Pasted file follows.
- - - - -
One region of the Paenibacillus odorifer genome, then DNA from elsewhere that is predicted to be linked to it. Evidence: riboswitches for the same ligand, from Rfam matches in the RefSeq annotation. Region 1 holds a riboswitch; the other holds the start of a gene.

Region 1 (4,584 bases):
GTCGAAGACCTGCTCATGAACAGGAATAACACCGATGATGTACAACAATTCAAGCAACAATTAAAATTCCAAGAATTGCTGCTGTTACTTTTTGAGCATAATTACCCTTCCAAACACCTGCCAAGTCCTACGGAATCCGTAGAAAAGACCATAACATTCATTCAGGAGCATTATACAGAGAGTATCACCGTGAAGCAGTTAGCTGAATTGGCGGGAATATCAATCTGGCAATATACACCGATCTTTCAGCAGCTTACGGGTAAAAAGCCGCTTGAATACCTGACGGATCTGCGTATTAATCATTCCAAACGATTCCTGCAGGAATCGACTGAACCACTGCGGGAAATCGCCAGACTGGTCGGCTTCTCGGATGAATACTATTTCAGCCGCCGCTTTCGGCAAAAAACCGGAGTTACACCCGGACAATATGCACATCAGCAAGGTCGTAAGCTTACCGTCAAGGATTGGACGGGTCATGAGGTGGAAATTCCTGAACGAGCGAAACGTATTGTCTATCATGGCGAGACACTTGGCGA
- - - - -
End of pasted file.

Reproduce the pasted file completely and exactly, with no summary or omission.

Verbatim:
One region of the Paenibacillus odorifer genome, then DNA from elsewhere that is predicted to be linked to it. Evidence: riboswitches for the same ligand, from Rfam matches in the RefSeq annotation. Region 1 holds a riboswitch; the other holds the start of a gene.

Region 1 (4,584 bases):
GTCGAAGACCTGCTCATGAACAGGAATAACACCGATGATGTACAACAATTCAAGCAACAATTAAAATTCCAAGAATTGCTGCTGTTACTTTTTGAGCATAATTACCCTTCCAAACACCTGCCAAGTCCTACGGAATCCGTAGAAAAGACCATAACATTCATTCAGGAGCATTATACAGAGAGTATCACCGTGAAGCAGTTAGCTGAATTGGCGGGAATATCAATCTGGCAATATACACCGATCTTTCAGCAGCTTACGGGTAAAAAGCCGCTTGAATACCTGACGGATCTGCGTATTAATCATTCCAAACGATTCCTGCAGGAATCGACTGAACCACTGCGGGAAATCGCCAGACTGGTCGGCTTCTCGGATGAATACTATTTCAGCCGCCGCTTTCGGCAAAAAACCGGAGTTACACCCGGACAATATGCACATCAGCAAGGTCGTAAGCTTACCGTCAAGGATTGGACGGGTCATGAGGTGGAAATTCCTGAACGAGCGAAACGTATTGTCTATCATGGCGAGACACTTGGCGA